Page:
Network Rail has been accused of "burying bad news" by announcing details of executive bonuses as the glare of publicity is on local election results.
The company said its remuneration committee had decided to award "significantly" reduced bonuses of around £50,000 for each of five eligible directors.
The amount represents around 12.5% of salary, whereas the maximum possible was 60%, said NR.
"No bonus was earned for passenger train punctuality, where targets were not met. A 20% reduction was also made to reflect less progress on safety performance than was expected, despite good progress in reducing overall level crossing safety risk," said a statement.
Manuel Cortes, leader of the Transport Salaried Staffs Association said: "These unjustified bonuses were agreed on Wednesday.. in London and cynically delayed until today so NR could 'bury the bad news' with the Ukip victory in the local elections.
"The cynicism of the PR is almost beyond belief."
The directors eligible for the annual bonus award are David Higgins, NR's former chief executive, who left the company earlier this year; Patrick Butcher, group finance director; Robin Gisby, managing director, network operations; Simon Kirby, the former managing director, infrastructure projects, who left last week; and Paul Plummer, group strategy director.
NR said: "The decision reflects mixed results on key performance objectives during the year, but recognises well-managed recovery from a winter of extreme weather."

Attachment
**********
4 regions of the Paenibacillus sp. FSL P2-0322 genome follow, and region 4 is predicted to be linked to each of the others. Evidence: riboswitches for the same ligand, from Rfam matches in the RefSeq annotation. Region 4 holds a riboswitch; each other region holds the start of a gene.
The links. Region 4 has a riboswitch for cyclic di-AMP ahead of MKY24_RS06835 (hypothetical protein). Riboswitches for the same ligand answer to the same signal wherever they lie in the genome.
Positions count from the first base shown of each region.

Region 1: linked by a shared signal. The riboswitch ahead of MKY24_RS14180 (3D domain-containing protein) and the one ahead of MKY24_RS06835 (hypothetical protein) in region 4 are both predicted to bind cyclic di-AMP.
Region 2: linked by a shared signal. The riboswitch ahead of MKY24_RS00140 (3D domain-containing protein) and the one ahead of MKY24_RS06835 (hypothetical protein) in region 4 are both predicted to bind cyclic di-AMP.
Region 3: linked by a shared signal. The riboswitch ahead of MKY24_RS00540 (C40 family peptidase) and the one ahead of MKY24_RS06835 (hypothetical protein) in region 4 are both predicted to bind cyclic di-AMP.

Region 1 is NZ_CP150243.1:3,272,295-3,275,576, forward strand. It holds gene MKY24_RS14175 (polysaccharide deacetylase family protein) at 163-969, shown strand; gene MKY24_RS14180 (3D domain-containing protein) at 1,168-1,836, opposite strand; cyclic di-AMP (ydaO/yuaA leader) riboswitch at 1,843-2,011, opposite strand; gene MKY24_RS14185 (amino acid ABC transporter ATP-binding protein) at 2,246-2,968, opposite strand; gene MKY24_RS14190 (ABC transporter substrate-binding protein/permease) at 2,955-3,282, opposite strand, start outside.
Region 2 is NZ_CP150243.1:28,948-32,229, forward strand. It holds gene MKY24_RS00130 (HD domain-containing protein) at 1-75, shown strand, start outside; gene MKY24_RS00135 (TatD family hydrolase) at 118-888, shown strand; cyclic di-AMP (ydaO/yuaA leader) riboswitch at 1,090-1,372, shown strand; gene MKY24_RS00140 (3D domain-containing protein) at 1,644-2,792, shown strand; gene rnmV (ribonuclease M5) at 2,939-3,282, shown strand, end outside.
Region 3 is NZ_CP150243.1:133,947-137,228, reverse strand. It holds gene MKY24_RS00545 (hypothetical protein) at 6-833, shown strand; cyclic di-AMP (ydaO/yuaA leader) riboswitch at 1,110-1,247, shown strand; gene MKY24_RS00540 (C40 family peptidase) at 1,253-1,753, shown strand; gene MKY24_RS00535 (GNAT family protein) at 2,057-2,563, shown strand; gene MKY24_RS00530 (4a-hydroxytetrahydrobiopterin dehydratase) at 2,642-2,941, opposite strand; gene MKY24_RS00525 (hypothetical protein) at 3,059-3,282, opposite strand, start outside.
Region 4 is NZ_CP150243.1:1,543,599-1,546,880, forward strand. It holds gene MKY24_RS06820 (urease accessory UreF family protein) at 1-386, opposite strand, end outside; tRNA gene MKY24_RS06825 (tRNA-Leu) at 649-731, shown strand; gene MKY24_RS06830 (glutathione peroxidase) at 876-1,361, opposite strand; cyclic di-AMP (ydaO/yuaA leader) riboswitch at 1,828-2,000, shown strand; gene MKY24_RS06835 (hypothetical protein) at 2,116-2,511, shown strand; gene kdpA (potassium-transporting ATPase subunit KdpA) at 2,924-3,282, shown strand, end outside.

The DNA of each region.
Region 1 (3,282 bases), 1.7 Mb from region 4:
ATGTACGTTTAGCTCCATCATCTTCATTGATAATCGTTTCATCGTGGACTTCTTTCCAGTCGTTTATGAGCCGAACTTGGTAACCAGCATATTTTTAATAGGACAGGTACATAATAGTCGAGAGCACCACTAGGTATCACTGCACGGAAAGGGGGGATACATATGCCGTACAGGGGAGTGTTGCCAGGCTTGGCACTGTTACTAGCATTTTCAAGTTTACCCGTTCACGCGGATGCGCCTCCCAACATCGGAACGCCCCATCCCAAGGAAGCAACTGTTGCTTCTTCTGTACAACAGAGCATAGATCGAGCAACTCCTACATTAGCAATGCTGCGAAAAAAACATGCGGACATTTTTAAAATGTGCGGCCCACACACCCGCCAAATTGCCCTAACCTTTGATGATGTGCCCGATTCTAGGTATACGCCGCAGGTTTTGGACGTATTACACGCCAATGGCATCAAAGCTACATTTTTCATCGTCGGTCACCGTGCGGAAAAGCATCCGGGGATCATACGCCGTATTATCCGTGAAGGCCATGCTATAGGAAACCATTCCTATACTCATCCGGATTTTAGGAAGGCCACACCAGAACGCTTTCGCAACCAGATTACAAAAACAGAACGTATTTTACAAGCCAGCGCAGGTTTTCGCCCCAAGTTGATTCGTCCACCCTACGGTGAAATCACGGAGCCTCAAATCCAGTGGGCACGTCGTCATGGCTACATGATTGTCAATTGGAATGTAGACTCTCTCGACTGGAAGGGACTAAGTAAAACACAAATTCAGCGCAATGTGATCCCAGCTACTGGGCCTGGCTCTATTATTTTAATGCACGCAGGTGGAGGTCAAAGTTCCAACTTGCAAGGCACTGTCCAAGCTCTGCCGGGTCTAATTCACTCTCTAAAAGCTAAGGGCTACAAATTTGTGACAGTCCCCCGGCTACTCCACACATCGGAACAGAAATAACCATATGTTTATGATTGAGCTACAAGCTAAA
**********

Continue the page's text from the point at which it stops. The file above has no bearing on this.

Mick Cash, acting general secretary of the Rail, Maritime and Transport union, said: "It is important that there is a fair and decent pay and reward structure across Network Rail that recognises the hard work of all staff and not just an elite few.
"The bonus issue, and the way this news has been smuggled out under cover of a heavy news day, diverts attention from the savage cuts to the safety-critical staff out on the tracks who keep the services running.
"The biggest issue for RMT is the Government's austerity-driven cuts, which not only lead to cancellations and delays as maintenance and renewal works slip but which also jeopardise rail safety.
"The cuts to our rail infrastructure need to be dragged under the spotlight, not buried under the bonus story on one of the heaviest news days of the year."
The TSSA union accused NR of "breathtaking contempt" towards bereaved families of the victims of level crossing fatalities by awarding bonus payments.
The union said the £50,000 will be on top of a 40% long term bonus to be agreed next month giving bosses a combined bonus of 52.5%, worth over £200,000 each to five executives.
"This comes two months after the Commons Transport Select Committee called for zero bonuses to be paid this year because of the company's 'callous disregard' towards the families whose loved ones have died on unsafe level crossings over the past nine years," said the union.
Chris Bazlinton, whose daughter Olivia was killed in an accident on Elsenham level crossing in Essex in 2005, said: "I am appalled at the bonuses being paid to top executives by Network Rail. It seems senior executives at Network Rail have no shame."
An NR spokesman said: "The TSSA's claim is incorrect. There is no long-term bonus payment to be agreed next month."